But Ray soon learns that it’s not just for Shoeless Joe that he has been called to be an agent of grace. For the voice speaks to him again and sends him on a journey east to “ease his pain”, the pain, it transpires, of Terence Mann, a once famous but now neglected and embittered writer, who as a child dreamed of playing for the Brooklyn Dodgers. Ray finds Mann in Boston, takes him to a Red Sox game at Fenway Park, during which he hears yet another voice telling him to “go the distance”, the “distance” of meeting another might-have-been, an old GP, Archibald Graham, who played just one game in the Big Leagues. Doc Graham doesn’t return to the farm with Ray and Mann, but on the way they do pick up a young hitchhiker named, in this enchanted world, Archie Graham, who is still dreaming.

But that’s still not the end of Ray’s journey of faith, for one other figure finally appears on the “field of dreams”: Ray’s own father, though now dead, as a young man. John had wanted Ray to live out his own dream of becoming a baseball star, but their relationship had soured after Ray vilified Shoeless Joe, one of his father’s heroes. Ray now sees his dad sympathetically as a complex composite human being, both sinning and sinned against, and sees himself as that man, everyman, too. In a moving final scene, father and son are reconciled, as we now realise that John is the ultimate “he” who “will come” for Ray to “ease his pain”. Cue an iconic American cameo: father and son playing a game of catch on the “field of dreams”.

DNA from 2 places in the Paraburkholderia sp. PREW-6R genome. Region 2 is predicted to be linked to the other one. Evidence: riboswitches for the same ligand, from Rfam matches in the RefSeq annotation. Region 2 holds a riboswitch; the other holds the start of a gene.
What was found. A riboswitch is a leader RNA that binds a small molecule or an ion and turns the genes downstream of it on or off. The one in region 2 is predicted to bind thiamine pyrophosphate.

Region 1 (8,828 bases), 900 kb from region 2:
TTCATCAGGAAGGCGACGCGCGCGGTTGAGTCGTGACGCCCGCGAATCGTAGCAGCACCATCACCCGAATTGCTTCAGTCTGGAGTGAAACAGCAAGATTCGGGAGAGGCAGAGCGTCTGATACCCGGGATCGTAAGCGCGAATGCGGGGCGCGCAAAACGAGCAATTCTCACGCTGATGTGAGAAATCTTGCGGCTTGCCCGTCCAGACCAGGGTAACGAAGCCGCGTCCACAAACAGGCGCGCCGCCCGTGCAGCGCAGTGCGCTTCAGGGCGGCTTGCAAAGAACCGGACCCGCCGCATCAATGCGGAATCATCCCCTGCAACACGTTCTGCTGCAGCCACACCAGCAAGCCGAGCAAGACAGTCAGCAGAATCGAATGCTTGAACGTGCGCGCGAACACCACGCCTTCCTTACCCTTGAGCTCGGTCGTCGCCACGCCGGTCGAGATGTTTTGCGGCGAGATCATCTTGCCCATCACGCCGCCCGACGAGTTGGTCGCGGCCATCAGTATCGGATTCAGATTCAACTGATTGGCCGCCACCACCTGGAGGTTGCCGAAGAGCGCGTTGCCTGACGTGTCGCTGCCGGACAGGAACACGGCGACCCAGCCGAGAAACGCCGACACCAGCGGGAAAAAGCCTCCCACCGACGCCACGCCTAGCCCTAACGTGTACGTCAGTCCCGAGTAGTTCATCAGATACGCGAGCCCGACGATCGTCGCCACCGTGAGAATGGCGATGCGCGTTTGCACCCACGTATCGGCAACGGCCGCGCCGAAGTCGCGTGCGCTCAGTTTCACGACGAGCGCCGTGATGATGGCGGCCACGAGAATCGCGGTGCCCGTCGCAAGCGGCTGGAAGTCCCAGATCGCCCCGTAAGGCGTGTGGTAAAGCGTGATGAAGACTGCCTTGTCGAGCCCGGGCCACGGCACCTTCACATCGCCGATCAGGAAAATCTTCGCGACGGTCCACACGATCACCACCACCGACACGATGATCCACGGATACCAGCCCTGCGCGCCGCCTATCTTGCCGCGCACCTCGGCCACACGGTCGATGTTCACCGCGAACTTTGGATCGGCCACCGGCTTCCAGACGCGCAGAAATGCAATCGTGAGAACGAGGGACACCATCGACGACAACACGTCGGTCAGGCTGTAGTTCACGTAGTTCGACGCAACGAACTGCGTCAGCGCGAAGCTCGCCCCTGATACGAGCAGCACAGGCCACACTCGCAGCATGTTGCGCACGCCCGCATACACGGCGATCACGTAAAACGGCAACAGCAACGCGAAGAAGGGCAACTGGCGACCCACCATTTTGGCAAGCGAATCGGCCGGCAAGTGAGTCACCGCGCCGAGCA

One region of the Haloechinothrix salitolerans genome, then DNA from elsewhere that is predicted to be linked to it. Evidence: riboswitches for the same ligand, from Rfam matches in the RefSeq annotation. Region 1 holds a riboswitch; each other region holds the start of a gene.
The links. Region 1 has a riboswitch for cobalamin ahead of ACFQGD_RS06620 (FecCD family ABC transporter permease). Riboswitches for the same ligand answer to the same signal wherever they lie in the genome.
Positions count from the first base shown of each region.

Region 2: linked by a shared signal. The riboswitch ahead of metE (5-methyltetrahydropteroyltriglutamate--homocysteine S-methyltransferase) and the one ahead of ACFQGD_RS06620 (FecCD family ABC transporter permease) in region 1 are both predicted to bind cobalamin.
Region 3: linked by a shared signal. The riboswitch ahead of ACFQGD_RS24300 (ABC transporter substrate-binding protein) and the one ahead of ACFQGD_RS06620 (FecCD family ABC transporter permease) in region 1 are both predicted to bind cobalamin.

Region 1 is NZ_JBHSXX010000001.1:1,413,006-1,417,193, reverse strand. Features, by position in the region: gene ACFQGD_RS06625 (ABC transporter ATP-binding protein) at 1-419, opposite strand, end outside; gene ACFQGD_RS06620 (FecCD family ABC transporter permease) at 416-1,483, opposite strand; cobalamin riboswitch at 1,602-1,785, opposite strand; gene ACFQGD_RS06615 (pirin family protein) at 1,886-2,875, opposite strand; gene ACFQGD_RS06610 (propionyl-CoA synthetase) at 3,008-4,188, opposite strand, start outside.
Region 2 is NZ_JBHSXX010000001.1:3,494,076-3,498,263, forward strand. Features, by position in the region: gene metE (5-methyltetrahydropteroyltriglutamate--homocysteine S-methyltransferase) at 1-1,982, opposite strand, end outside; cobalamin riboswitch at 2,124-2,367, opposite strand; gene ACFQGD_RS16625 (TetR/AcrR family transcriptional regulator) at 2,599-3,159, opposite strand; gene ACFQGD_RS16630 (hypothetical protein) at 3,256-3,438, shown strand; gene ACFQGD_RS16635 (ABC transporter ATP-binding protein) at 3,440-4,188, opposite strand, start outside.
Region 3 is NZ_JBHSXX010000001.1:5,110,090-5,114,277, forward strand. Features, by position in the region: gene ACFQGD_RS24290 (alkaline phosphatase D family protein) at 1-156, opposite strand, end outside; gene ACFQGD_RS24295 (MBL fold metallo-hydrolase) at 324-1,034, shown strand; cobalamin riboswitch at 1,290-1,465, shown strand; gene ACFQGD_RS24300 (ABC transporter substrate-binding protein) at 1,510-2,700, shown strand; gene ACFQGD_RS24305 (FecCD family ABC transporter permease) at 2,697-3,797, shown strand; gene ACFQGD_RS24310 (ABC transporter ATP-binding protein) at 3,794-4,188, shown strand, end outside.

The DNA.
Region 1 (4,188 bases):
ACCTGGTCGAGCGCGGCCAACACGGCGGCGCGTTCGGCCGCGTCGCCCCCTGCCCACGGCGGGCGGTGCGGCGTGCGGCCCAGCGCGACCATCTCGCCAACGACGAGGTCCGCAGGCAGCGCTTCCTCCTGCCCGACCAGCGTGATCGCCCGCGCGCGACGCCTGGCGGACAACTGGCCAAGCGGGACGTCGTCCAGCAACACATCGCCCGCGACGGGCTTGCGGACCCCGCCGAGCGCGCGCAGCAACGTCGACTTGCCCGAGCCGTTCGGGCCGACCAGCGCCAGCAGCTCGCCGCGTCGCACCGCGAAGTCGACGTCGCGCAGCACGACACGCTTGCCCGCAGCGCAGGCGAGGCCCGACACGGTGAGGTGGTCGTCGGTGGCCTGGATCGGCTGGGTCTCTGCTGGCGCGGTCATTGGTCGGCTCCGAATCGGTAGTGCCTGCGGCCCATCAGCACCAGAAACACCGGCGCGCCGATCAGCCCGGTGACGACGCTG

Well, for Brits who think that baseball is glorified rounders when cricket is baseball on Valium, perhaps you’re thinking what’s the big deal? What’s the matter with Kim this morning? What’s with the nostalgia? Is he homesick? Yes, I’m homesick. But not really for the Huntington Blue Devils, or for the Major Leaguer I never was, or even for my late and lovely dad who played catch with me. No, but for the home, the poet (T. S. Eliot again) observes, we all start from, leave, and long to return to. Banished from the Garden, exiled from the Promised Land – these are the archetypal biblical images: we are all exiles and strangers, wayfarers and pilgrims, lost and searching, homeless and homesick, longing for homecoming, paradise regained. We all, deep down, have a sense that somewhere, sometime, something went wrong – we went wrong – and if only we could go back, get another chance, we’d get it right, or right the wrong, and all manner of things would be well.

Perhaps, as in Ray’s case, it was a relationship that broke down, with a parent, lover, or friend. Or perhaps, as in the case of Terence Mann, it was a painful rejection that made us withdraw from the world, nursing our wounds. Or perhaps, like Shoeless Joe Jackson, it was some mistake we made for which we’ve never been forgiven – or perhaps for which we’ve never forgiven ourselves. Oh to be able to go back and restore the relationship, to follow the road not taken, to receive mercy, to make amends! Is it true that alienation, defeat, failure, disgrace, finally confirmed by death, have the final word? Are second chances only the stuff of cinematic fairy tales? Is the past irredeemable?